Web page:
his horse down the hill...I mean leading from the front! He was sliding down this hillside with his horse sliding along right above him! All I could do was grit my teeth and hope for the best. His roping horse was good on his feet and all went well. So then my BIL tied his horse to a tree...directly below the horses that were still up on the upper trail. He got off and went up to help sis bring her horse down (I was holding the packhorse by this time). So, then, at my pleading, they led my sister's gelding down by leading him from the side...me still gritting my teeth. They parked her horse right next to his, directly below my wife's horse.
By this time my wife is the only one on the upper trail and her horse is just about beside itself because all the other horses are down on the lower trail. She would not ride her down, despite my pleading. About this time the packhorse somehow pulled away from me as I was preparing to head up to help my wife with her horse. She was already off her horse, but was afraid to lead him down the hill. In fact, I was hollering at her to just let the mare go an just follow, but she wouldn't do it (she was so mad at me she wasn't listening anymore).
So, as I was about to head up the hill on foot (note that my horse was nicely tied to a tree waaaay off to the side of this scene), the packhorse decided he needed to go help his best pasture pal (my wife's horse) and headed back up the hill. This time he got about 3/4 of the way up the hill, when he lunged and the 250# or so pack settled back and pulled him off balance. I watched in horror as his front hooves came off the hillside and I had visions of him tumbling backwards down the hill (remember where my BIL and sister are?).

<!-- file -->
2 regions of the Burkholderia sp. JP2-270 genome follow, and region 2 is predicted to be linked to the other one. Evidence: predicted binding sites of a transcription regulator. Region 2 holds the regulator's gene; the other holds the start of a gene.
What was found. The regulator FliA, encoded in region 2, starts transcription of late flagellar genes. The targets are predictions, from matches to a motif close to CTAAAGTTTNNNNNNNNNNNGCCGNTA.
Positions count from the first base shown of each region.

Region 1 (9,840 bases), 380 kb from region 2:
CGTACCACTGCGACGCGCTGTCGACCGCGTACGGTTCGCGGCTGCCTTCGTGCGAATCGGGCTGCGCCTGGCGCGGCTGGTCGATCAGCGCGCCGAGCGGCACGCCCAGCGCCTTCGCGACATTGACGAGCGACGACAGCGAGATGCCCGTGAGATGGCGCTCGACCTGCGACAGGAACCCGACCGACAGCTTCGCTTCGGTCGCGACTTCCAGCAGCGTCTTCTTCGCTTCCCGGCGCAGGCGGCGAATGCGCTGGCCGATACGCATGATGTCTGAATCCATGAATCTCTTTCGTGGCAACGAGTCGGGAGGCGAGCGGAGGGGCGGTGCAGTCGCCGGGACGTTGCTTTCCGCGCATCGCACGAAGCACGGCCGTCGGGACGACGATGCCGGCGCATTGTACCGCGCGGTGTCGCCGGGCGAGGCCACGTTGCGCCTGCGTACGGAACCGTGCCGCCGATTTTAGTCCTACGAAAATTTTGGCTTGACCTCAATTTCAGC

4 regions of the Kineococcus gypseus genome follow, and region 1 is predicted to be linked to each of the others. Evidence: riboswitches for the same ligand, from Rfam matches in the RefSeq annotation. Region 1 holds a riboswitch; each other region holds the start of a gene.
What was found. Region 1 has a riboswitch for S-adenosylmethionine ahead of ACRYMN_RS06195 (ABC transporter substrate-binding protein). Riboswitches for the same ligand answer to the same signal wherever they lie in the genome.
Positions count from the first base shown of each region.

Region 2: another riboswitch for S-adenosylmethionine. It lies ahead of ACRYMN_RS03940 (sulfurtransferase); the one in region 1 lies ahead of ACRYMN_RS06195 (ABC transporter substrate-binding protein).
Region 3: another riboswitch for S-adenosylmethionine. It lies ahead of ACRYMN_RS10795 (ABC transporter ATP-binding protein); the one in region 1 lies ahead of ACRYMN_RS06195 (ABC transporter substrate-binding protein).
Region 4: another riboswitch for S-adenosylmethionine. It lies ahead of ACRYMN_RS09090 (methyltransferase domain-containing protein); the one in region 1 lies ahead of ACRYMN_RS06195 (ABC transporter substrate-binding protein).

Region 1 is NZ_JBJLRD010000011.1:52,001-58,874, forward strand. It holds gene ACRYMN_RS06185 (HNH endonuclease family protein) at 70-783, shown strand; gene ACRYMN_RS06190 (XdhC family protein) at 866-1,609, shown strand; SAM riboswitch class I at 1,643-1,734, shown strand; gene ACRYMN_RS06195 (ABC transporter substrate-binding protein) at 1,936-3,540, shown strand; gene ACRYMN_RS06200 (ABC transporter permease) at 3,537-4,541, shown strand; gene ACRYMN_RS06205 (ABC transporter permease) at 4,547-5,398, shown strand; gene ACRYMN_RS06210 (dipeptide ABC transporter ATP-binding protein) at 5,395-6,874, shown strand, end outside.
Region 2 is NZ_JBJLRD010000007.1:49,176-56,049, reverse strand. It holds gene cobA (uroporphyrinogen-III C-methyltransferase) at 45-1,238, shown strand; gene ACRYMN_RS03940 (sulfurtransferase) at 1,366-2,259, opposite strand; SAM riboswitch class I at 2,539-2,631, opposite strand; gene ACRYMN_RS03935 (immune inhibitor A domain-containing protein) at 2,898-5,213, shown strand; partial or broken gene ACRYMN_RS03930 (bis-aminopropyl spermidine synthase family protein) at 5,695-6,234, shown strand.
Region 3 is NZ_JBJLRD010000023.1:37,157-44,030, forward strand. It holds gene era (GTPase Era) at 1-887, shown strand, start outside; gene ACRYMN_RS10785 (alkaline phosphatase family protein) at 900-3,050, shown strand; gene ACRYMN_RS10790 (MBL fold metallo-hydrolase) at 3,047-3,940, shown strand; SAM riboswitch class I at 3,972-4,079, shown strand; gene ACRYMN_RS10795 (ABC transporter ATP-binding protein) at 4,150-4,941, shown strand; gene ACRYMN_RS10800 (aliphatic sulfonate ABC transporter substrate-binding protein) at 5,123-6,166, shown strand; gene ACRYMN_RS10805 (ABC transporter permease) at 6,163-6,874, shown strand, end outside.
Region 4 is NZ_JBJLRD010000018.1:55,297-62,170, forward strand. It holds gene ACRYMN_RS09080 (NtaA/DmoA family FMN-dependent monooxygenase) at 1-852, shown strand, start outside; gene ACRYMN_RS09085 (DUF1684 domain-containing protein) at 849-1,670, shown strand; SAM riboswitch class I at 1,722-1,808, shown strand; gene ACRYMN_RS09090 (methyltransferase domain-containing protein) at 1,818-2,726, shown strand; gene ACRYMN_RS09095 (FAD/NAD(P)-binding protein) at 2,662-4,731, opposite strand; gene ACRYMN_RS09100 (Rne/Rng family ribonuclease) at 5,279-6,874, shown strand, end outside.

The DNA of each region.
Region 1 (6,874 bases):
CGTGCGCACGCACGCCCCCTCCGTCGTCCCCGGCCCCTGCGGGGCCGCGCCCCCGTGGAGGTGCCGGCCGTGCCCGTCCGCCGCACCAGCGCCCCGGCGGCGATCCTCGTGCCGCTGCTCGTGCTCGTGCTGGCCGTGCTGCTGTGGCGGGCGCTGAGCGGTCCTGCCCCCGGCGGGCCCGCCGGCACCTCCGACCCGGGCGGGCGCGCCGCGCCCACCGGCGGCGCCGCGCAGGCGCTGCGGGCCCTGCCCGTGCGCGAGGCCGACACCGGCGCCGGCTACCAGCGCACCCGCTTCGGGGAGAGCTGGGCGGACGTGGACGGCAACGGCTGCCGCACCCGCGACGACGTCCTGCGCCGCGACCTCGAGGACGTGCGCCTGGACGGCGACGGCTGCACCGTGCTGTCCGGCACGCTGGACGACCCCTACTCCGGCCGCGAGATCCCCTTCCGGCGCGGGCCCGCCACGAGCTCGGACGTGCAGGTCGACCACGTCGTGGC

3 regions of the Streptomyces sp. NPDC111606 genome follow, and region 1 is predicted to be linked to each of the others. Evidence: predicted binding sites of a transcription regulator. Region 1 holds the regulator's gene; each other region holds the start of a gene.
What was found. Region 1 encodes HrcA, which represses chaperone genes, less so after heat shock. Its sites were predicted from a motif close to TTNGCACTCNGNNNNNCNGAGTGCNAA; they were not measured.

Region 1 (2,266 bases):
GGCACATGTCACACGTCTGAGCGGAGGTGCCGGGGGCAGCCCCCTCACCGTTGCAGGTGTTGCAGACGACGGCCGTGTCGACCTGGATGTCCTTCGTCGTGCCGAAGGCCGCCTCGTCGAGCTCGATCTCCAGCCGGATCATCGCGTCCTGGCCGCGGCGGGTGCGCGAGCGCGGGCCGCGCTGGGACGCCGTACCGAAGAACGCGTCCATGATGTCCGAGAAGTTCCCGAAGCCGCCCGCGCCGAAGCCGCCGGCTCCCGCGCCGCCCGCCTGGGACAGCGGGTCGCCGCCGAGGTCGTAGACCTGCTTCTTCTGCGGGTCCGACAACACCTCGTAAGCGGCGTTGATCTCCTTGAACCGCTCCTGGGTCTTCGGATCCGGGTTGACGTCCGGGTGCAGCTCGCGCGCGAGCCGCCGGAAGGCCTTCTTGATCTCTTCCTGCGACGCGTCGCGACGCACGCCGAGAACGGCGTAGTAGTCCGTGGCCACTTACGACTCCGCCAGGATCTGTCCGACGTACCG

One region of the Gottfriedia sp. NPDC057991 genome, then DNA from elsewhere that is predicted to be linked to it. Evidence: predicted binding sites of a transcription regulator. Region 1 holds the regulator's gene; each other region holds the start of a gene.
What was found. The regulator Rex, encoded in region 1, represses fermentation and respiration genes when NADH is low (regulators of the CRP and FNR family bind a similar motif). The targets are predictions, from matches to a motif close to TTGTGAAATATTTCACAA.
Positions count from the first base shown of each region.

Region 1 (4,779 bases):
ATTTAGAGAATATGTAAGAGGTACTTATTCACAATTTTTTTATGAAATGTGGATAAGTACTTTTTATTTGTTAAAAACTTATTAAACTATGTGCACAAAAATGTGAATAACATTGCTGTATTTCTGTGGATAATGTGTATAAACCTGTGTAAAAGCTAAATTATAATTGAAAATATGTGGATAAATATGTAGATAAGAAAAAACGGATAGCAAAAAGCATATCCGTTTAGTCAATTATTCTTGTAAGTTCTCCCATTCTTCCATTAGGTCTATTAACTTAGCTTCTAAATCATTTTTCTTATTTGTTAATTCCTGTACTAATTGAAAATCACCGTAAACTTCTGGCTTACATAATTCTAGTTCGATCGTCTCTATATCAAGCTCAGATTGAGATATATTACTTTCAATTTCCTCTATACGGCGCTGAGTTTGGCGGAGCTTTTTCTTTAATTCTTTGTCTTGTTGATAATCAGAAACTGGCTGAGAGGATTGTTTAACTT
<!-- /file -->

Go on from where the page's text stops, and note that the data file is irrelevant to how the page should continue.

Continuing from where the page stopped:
Then, just as he was about to go over backwards, the young gelding squatted on his hind legs and caught his balance, with his front legs in the air. I remember seeing the raw power in the muscles of his haunches, as he squatted and gained control of the load and powered himself on up the hill. He must have stood there on his hind legs for a full 30 seconds as he caught his balance. This time he went up the trail and stayed there until I got up and brought my wife's mare down. I let the gelding get himself back down. I had my hands full anyway (horse, wife...you know).
We all made it down the hill to the lower trail without injury to us or the horses. Once we all calmed down and got our wits about us again, we headed happily off down the trail and enjoyed a wonderful weekend.
In the end, this would have been an uneventful detour had my companions had more confidence in the abilities of their horses. Horses can do amazing things. This was the converse of the problem most people talk about. You normally hear the stories about horses doing crazy things. This time the horses were trustworthy, but the riders didn't trust them. The fear of the riders was the problem in our case, and poor decision-making...and, of course, the loose packhorse
Sorry it's so long, but looking back it's a good memory and I enjoy telling it.